Magical foggy Sunday morning

I am excited when I see the Auckland Harbour shrouded in morning fog. I shot these using Luis Costa’s classic negative Fujifilm recipe.

What made this morning even better was a family trying to pose their two large Bernese Mountain dogs. I recognise this family as I usually walk past their house en route to work and we run into them when we walk our dog too. I took some candid shots of them as they were standing on the broadwalk. I initially did not realise they were trying to take a photo. But it became apparent quickly as Mum was trying to get the puppy to stay while she stepped away to take the photo but the puppy just wanted to be with her.

I offered to take the photo so that all of them could be in the shot. But they politely said no. I’m not sure what came over me. I then asked if it was ok to take a photo of them all using my camera. Why did I think it was a good idea when they already said no earlier with their camera? Oh well, they were too polite to tell me to leave and stop invading their privacy. I took a few shots and I’ll ask them if it is ok to post the photos on my blog. If they are, I’ll share them here. To make things worse, I offered to drop off a usb stick with the photos. I said, “I know where you live”. Even with good intentions, I come across creepy. Hence my website name…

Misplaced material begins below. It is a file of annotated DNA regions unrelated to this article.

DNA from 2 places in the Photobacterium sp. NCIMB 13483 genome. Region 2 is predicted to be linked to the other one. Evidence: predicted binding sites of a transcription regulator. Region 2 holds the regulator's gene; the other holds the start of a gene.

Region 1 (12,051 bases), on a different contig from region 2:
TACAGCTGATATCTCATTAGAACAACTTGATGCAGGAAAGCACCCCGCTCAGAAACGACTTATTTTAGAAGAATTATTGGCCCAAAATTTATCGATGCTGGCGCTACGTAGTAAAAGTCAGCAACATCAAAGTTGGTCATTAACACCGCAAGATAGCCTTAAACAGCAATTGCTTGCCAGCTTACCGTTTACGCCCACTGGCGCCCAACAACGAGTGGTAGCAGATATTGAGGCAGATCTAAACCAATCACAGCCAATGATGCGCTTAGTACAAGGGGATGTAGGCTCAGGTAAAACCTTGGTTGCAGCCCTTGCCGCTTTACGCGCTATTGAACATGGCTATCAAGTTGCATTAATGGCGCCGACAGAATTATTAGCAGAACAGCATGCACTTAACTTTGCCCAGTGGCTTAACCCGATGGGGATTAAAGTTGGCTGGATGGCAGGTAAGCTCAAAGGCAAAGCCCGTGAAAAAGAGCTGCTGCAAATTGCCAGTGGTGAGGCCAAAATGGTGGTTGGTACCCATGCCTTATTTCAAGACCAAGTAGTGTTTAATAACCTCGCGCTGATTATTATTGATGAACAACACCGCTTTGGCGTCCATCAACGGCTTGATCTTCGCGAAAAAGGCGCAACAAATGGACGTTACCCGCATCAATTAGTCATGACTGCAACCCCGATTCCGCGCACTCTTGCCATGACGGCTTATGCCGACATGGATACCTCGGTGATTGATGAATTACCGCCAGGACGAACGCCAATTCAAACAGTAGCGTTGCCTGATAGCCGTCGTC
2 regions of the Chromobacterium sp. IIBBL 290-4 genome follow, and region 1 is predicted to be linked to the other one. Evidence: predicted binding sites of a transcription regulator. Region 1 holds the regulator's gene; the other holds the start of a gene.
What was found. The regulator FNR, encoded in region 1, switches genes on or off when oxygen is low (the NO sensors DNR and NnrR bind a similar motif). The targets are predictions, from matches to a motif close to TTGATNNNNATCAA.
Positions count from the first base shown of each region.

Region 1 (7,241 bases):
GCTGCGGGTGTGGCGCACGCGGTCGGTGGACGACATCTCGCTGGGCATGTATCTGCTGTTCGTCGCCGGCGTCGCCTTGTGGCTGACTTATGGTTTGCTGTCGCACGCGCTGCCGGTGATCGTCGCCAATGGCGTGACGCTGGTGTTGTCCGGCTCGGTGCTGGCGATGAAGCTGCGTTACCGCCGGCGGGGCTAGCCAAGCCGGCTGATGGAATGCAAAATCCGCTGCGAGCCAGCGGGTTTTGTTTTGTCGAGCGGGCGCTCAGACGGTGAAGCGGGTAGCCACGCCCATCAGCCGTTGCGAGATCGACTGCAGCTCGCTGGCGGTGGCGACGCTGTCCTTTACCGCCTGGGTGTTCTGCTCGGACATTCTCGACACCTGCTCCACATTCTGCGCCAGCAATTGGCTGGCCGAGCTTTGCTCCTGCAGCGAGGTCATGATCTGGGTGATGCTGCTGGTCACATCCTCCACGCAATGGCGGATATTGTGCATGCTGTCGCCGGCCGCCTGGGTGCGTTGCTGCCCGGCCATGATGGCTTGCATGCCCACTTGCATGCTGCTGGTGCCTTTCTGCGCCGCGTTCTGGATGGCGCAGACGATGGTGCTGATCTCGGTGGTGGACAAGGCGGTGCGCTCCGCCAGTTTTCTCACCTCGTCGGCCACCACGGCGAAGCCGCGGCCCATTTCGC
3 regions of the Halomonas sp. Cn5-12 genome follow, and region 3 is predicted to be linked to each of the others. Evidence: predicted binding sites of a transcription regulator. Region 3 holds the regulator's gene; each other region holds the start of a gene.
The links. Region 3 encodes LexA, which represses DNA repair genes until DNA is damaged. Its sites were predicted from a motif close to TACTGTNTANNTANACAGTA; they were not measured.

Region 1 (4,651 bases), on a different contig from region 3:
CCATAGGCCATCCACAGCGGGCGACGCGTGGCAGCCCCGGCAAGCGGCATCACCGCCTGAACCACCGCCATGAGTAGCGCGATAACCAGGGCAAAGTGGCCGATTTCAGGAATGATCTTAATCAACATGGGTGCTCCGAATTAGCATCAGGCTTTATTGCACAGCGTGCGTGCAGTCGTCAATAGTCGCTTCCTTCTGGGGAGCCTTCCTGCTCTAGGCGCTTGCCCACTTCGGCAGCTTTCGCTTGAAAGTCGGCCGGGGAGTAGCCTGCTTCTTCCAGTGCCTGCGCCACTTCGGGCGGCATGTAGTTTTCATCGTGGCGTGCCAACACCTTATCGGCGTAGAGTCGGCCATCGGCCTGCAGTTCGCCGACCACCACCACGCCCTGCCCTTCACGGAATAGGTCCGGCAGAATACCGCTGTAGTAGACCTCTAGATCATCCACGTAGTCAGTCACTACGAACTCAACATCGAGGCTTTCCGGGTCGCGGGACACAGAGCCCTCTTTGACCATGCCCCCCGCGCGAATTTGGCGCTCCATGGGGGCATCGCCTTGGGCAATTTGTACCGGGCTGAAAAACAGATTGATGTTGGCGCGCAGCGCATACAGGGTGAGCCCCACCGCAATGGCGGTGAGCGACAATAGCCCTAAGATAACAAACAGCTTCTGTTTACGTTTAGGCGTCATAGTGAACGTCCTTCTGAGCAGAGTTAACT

I got permission to post the photos from my neighbours Desley and Gregg. Here is the beautiful family from this morning.

While I personally like the film grain of the straight out of camera jpegs, I was not sure if the family were happy to receive the photos that look “grainy”. I shared the raw file version of the shots with them. However, with the foggy condition, I had to a couple of the shots with a gradient to recover highlights. I had much more room to move with the raw files for those shots. But here is a comparison of a scene straight out of camera and raw.

Bernese Mountain DogBernese Mountain Dog
Getting ready
Safety in the fog

Which one do you prefer? Grain or no grain?

Thursday Lunch Hunt

I’m determined to make this Covid lockdown Mark 2.0 work. Firstly, I’ve reorganised my office setup. The setup gets my daughter’s approval

Bobby likes being close to me

Secondly, I decided to step out for a walk during lunch. I think that was my problem before. Working through lunch or watching the Covid news broadcasts during lunch is not a good way to stay positive.

Here are some shots taken today on my hunt for lunch.

As a sloppy dresser, it feels quite ironic that I get quite excited when I spot people who dress up nice.

These photos were made with my classic chrome recipe. If anyone is interested, it is:

Film Simulation: Classic Chrome

Grain Effect: Weak + Small Grain

White Balance: Auto, Red +1 Blue +1

Tone Curves: S+2, H+2

Colour: -1, Sharpness: +1, Noise Reduction: -2

Create your website with
Get started